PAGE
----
Chris "Birdman" Andersen has become a fan favorite in Miami for his play and his personality. (Lynne Sladky/AP)

Chris “Birdman” Andersen’s play and personality have made him a fan favorite in Miami . (Lynne Sladky/AP)

Chris “Birdman” Andersen was circling the NBA’s proverbial trash heap when he was picked up by the Miami Heat in January. And no one could have predicted the impact he would have for the defending champs in the coming months.

“That’s already a movie. That’s Back to The Future, ain’t it?” Andersen said laughing.

With most of his body covered in tattoos, the mohawked 6-foot-10 Texan is known more for how he looks than how he plays. Teammates dubbed him “Birdman” because of his swooping style.

Andersen, 34, has filled a much-needed rebounding and scoring void that had threatened to derail the Heat’s chances at a repeat.

“The crowd loves [Andersen]. They love him. When he comes in to the game or when he makes a huge play, he really makes our crowd excited and we feed off of that.”
– Miami Heat Forward Udonis Haslem
“I just put in the work and show the coaches, show the organization what I’m capable of doing. They brought me in for a reason,” he said. “I try not to step out of that comfort zone that I have, and I just put my head down and get on the grindstone and just keep on rolling with it, because that’s what I do best. That’s why they brought me here, to provide energy and go to the glass and be disruptive on the defensive end.”

A year ago, the Denver Nuggets decided the Birdman was more like an albatross. He was given his release by the team after police began investigating his internet relationship with a minor. That investigation is ongoing.

Previous to that, he was kicked out of the NBA for two seasons between 2006 and 2008 for violating the league’s substance abuse policy.

Andersen is reluctant to discuss his past, though he does admit though that each of the tattoos — covering about 75 percent of his frilled body — reflect the challenges he’s had to overcome.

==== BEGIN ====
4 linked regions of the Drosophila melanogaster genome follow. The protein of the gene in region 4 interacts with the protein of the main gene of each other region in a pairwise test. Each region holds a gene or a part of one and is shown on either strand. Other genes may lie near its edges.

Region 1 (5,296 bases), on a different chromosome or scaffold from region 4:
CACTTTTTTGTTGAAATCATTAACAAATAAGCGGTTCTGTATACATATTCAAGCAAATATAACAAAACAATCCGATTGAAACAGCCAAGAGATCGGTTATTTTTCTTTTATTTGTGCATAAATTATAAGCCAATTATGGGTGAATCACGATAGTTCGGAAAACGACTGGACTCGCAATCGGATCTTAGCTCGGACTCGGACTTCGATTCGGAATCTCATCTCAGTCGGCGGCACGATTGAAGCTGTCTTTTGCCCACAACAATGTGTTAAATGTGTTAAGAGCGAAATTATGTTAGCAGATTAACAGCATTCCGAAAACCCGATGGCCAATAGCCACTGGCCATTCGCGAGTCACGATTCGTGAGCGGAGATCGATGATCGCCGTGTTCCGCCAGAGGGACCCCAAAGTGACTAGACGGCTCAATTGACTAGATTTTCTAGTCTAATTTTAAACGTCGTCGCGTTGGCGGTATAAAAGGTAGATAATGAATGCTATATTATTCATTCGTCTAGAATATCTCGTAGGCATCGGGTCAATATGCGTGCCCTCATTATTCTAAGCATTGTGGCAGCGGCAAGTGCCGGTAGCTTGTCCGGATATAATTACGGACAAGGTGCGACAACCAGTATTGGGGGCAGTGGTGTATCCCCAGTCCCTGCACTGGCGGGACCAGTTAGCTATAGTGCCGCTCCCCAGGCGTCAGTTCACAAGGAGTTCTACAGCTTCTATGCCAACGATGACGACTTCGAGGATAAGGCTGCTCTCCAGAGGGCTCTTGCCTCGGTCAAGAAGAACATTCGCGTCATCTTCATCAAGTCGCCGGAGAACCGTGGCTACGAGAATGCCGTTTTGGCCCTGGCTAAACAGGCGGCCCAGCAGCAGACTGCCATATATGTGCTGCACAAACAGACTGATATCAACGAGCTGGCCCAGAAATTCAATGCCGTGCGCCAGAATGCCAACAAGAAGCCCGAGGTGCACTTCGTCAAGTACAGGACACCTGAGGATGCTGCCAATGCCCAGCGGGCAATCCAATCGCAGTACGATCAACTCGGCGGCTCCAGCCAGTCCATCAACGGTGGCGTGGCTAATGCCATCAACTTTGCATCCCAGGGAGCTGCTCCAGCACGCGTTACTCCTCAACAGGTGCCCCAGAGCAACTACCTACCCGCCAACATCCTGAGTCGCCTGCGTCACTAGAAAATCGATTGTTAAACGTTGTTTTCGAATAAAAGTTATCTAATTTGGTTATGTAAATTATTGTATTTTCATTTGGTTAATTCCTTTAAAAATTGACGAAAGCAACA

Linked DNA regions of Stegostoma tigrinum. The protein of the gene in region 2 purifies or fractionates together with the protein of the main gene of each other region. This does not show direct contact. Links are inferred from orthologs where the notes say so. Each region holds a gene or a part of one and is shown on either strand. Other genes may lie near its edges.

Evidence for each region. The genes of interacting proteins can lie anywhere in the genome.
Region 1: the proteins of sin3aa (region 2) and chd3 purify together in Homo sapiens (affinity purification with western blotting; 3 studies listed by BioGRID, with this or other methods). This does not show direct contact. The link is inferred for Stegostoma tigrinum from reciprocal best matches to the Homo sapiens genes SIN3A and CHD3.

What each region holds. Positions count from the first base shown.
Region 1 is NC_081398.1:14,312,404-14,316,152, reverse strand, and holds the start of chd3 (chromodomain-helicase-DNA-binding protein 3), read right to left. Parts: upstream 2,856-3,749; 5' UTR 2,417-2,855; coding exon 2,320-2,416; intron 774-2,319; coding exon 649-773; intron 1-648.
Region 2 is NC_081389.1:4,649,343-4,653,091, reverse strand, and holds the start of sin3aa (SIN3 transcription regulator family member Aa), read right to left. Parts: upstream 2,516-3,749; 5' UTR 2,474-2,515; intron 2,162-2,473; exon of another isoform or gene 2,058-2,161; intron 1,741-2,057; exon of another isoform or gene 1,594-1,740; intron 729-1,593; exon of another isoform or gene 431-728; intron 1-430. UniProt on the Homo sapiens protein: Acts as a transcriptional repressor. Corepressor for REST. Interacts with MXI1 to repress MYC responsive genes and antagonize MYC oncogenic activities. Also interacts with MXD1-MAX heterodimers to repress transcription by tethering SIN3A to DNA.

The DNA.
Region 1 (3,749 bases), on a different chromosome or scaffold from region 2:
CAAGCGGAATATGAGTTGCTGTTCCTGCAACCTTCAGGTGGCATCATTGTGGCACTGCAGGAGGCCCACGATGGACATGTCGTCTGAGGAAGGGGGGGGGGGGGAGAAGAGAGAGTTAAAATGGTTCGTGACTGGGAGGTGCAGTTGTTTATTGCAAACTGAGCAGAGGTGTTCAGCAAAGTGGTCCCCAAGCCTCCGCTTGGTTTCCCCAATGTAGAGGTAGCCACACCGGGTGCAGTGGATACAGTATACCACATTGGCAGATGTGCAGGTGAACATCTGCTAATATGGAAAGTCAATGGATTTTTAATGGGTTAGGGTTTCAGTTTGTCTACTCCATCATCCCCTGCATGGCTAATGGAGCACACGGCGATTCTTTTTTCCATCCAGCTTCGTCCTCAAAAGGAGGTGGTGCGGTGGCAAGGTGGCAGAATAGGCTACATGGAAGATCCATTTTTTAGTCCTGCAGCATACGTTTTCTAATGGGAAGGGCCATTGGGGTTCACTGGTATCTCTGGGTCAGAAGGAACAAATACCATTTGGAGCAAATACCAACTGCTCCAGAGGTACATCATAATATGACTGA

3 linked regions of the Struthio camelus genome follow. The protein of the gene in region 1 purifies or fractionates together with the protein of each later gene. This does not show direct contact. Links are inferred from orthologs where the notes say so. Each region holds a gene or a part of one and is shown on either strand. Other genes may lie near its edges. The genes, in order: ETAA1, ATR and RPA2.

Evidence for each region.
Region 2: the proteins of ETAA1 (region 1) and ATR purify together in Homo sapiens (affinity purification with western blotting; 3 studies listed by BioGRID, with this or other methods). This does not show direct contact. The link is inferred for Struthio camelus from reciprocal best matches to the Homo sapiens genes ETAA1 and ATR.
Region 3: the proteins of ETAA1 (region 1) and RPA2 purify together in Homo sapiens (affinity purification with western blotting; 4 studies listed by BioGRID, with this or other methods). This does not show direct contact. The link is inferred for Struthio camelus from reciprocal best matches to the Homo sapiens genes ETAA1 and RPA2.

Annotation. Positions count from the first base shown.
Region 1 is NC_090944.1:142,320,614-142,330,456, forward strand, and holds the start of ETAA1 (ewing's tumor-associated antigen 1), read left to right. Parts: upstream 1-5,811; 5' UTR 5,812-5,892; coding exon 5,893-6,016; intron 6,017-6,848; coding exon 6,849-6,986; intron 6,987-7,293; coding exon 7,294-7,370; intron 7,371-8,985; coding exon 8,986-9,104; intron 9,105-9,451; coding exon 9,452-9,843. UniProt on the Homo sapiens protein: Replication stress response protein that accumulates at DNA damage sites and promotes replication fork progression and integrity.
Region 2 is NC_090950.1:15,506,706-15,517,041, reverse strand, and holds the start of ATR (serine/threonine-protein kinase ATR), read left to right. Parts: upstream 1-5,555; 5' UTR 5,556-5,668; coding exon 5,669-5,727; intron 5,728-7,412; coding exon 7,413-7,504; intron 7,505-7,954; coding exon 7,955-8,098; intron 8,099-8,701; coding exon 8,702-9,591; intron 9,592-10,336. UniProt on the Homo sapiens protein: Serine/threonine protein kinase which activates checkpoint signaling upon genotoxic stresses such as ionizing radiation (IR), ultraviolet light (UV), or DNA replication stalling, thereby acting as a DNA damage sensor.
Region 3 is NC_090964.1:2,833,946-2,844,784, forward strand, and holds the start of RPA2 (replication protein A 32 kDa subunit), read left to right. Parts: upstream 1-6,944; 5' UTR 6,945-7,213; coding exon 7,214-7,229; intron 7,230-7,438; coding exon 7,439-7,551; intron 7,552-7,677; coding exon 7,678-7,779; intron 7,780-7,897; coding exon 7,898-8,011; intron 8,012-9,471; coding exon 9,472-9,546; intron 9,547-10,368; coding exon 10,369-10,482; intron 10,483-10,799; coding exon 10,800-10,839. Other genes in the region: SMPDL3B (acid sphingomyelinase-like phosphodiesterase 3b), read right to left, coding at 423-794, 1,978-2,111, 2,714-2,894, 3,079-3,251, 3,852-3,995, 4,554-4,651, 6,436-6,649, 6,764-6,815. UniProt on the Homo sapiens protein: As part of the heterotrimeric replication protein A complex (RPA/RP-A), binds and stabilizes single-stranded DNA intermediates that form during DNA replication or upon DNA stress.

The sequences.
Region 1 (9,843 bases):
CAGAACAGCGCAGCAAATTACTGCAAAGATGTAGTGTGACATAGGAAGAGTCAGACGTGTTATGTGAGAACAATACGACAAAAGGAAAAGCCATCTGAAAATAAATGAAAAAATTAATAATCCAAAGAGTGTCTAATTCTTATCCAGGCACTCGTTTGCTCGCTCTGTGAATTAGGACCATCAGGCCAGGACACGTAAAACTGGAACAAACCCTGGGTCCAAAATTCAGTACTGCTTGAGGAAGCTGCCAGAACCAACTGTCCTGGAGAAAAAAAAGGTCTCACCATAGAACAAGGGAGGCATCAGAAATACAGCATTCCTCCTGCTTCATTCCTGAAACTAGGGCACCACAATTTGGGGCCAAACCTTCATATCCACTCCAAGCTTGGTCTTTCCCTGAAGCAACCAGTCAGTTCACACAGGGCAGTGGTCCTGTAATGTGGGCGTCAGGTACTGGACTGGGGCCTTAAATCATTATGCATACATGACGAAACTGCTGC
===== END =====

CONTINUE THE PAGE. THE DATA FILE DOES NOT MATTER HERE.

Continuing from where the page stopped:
But for teammates like forward Udonis Haslem, only the basketball matters.

“[He’s] another hard-nosed guy that competes. Rebounds, defends, blocks shots. The crowd loves him. They love him,” Haslem said. “When he comes in to the game or when he makes a huge play, he really makes our crowd excited and we feed off of that.”

Though only with the team for five months, “Bird is the word” for some Heat fans.

“He brings a lot of energy to the team, man, it’s amazing. It brings excitement not only the team, but also to the crowd and that’s what makes us go crazy for the Heat,” one fan said.

“What he shown is that he has tremendous resiliency, he’s tough and doesn’t mind getting in to a scuffle,” another fan said.

And Andersen says he’s grateful for the chance to prove himself again in Miami on basketball’s biggest stage.

“It’s amazing, but there’s still that task at hand and that’s winning the Finals and winning the championship,” he said.  “And then, after that I’ll decide whether or not to do a movie script.”

But first, he’ll have to decide whether to stay in Miami, or fly the coop for more cash.

Andersen made just over $500,000 this season with Miami, mere chicken scratch for most NBA players, so it’s unclear if the Heat will be able to keep him in their nest in the future.